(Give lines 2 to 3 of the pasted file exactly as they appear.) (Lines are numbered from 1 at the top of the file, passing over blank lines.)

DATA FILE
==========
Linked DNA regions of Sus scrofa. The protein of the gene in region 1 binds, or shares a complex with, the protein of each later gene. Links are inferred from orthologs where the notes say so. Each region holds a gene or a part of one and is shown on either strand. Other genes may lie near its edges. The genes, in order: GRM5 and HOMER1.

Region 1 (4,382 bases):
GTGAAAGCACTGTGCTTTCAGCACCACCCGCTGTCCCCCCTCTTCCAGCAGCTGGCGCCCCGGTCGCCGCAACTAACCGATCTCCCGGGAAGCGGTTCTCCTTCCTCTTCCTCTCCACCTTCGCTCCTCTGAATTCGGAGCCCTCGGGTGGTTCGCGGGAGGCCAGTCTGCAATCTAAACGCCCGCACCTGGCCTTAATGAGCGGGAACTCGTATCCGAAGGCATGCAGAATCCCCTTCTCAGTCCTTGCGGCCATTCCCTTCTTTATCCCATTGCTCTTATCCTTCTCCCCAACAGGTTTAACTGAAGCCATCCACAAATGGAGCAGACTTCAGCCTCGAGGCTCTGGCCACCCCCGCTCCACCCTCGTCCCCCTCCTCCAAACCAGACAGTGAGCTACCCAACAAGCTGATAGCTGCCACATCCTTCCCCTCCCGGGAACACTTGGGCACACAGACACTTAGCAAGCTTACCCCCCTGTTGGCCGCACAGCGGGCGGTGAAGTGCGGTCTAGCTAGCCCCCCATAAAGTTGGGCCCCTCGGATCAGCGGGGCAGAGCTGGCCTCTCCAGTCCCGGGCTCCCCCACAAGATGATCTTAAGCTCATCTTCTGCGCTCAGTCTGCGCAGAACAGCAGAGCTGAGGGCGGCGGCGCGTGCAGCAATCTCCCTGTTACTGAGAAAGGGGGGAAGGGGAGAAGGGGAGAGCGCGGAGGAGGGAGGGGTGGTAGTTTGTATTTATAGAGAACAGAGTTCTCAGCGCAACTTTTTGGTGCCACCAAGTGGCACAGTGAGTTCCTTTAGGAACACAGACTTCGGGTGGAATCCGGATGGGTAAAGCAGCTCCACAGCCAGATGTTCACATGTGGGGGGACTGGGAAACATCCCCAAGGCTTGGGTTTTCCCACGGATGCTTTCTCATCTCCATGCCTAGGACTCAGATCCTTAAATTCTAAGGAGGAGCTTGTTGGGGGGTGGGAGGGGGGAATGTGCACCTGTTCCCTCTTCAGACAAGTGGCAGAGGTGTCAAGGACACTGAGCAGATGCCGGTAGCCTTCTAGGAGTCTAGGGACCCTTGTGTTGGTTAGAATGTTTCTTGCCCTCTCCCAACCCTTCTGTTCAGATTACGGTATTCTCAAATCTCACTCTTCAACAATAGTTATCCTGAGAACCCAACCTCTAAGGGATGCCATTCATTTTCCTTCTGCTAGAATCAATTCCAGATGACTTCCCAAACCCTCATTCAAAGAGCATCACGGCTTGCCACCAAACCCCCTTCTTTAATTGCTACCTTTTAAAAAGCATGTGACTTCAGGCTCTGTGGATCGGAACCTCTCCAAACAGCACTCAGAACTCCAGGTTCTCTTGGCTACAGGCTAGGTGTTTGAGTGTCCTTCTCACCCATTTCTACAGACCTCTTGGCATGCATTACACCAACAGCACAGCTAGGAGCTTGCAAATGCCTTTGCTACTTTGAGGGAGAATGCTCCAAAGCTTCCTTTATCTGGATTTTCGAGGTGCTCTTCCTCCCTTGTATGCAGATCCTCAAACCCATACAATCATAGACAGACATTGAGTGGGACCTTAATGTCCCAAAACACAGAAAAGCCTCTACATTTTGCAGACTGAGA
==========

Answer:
Region 1 (4,382 bases):
GTGAAAGCACTGTGCTTTCAGCACCACCCGCTGTCCCCCCTCTTCCAGCAGCTGGCGCCCCGGTCGCCGCAACTAACCGATCTCCCGGGAAGCGGTTCTCCTTCCTCTTCCTCTCCACCTTCGCTCCTCTGAATTCGGAGCCCTCGGGTGGTTCGCGGGAGGCCAGTCTGCAATCTAAACGCCCGCACCTGGCCTTAATGAGCGGGAACTCGTATCCGAAGGCATGCAGAATCCCCTTCTCAGTCCTTGCGGCCATTCCCTTCTTTATCCCATTGCTCTTATCCTTCTCCCCAACAGGTTTAACTGAAGCCATCCACAAATGGAGCAGACTTCAGCCTCGAGGCTCTGGCCACCCCCGCTCCACCCTCGTCCCCCTCCTCCAAACCAGACAGTGAGCTACCCAACAAGCTGATAGCTGCCACATCCTTCCCCTCCCGGGAACACTTGGGCACACAGACACTTAGCAAGCTTACCCCCCTGTTGGCCGCACAGCGGGCGGTGAAGTGCGGTCTAGCTAGCCCCCCATAAAGTTGGGCCCCTCGGATCAGCGGGGCAGAGCTGGCCTCTCCAGTCCCGGGCTCCCCCACAAGATGATCTTAAGCTCATCTTCTGCGCTCAGTCTGCGCAGAACAGCAGAGCTGAGGGCGGCGGCGCGTGCAGCAATCTCCCTGTTACTGAGAAAGGGGGGAAGGGGAGAAGGGGAGAGCGCGGAGGAGGGAGGGGTGGTAGTTTGTATTTATAGAGAACAGAGTTCTCAGCGCAACTTTTTGGTGCCACCAAGTGGCACAGTGAGTTCCTTTAGGAACACAGACTTCGGGTGGAATCCGGATGGGTAAAGCAGCTCCACAGCCAGATGTTCACATGTGGGGGGACTGGGAAACATCCCCAAGGCTTGGGTTTTCCCACGGATGCTTTCTCATCTCCATGCCTAGGACTCAGATCCTTAAATTCTAAGGAGGAGCTTGTTGGGGGGTGGGAGGGGGGAATGTGCACCTGTTCCCTCTTCAGACAAGTGGCAGAGGTGTCAAGGACACTGAGCAGATGCCGGTAGCCTTCTAGGAGTCTAGGGACCCTTGTGTTGGTTAGAATGTTTCTTGCCCTCTCCCAACCCTTCTGTTCAGATTACGGTATTCTCAAATCTCACTCTTCAACAATAGTTATCCTGAGAACCCAACCTCTAAGGGATGCCATTCATTTTCCTTCTGCTAGAATCAATTCCAGATGACTTCCCAAACCCTCATTCAAAGAGCATCACGGCTTGCCACCAAACCCCCTTCTTTAATTGCTACCTTTTAAAAAGCATGTGACTTCAGGCTCTGTGGATCGGAACCTCTCCAAACAGCACTCAGAACTCCAGGTTCTCTTGGCTACAGGCTAGGTGTTTGAGTGTCCTTCTCACCCATTTCTACAGACCTCTTGGCATGCATTACACCAACAGCACAGCTAGGAGCTTGCAAATGCCTTTGCTACTTTGAGGGAGAATGCTCCAAAGCTTCCTTTATCTGGATTTTCGAGGTGCTCTTCCTCCCTTGTATGCAGATCCTCAAACCCATACAATCATAGACAGACATTGAGTGGGACCTTAATGTCCCAAAACACAGAAAAGCCTCTACATTTTGCAGACTGAGA